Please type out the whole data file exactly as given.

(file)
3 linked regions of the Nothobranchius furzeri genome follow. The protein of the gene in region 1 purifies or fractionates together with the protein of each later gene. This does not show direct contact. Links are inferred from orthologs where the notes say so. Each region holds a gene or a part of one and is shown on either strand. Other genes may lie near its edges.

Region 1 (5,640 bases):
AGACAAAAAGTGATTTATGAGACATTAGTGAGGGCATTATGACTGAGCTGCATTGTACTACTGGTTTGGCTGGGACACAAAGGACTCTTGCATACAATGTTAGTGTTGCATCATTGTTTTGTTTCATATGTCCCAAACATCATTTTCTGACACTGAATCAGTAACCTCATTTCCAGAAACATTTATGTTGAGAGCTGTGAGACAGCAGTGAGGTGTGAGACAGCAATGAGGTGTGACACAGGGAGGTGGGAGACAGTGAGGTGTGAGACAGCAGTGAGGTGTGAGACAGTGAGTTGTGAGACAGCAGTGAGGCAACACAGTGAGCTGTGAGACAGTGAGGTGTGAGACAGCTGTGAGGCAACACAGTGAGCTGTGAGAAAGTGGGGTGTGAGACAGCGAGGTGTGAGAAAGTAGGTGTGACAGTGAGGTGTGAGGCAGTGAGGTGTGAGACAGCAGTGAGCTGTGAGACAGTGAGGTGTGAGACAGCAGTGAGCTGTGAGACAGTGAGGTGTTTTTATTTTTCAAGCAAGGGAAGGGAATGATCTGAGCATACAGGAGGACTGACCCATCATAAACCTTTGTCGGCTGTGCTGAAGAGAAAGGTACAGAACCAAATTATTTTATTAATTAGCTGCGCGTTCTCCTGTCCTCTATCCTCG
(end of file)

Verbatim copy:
3 linked regions of the Nothobranchius furzeri genome follow. The protein of the gene in region 1 purifies or fractionates together with the protein of each later gene. This does not show direct contact. Links are inferred from orthologs where the notes say so. Each region holds a gene or a part of one and is shown on either strand. Other genes may lie near its edges.

Region 1 (5,640 bases):
AGACAAAAAGTGATTTATGAGACATTAGTGAGGGCATTATGACTGAGCTGCATTGTACTACTGGTTTGGCTGGGACACAAAGGACTCTTGCATACAATGTTAGTGTTGCATCATTGTTTTGTTTCATATGTCCCAAACATCATTTTCTGACACTGAATCAGTAACCTCATTTCCAGAAACATTTATGTTGAGAGCTGTGAGACAGCAGTGAGGTGTGAGACAGCAATGAGGTGTGACACAGGGAGGTGGGAGACAGTGAGGTGTGAGACAGCAGTGAGGTGTGAGACAGTGAGTTGTGAGACAGCAGTGAGGCAACACAGTGAGCTGTGAGACAGTGAGGTGTGAGACAGCTGTGAGGCAACACAGTGAGCTGTGAGAAAGTGGGGTGTGAGACAGCGAGGTGTGAGAAAGTAGGTGTGACAGTGAGGTGTGAGGCAGTGAGGTGTGAGACAGCAGTGAGCTGTGAGACAGTGAGGTGTGAGACAGCAGTGAGCTGTGAGACAGTGAGGTGTTTTTATTTTTCAAGCAAGGGAAGGGAATGATCTGAGCATACAGGAGGACTGACCCATCATAAACCTTTGTCGGCTGTGCTGAAGAGAAAGGTACAGAACCAAATTATTTTATTAATTAGCTGCGCGTTCTCCTGTCCTCTATCCTCG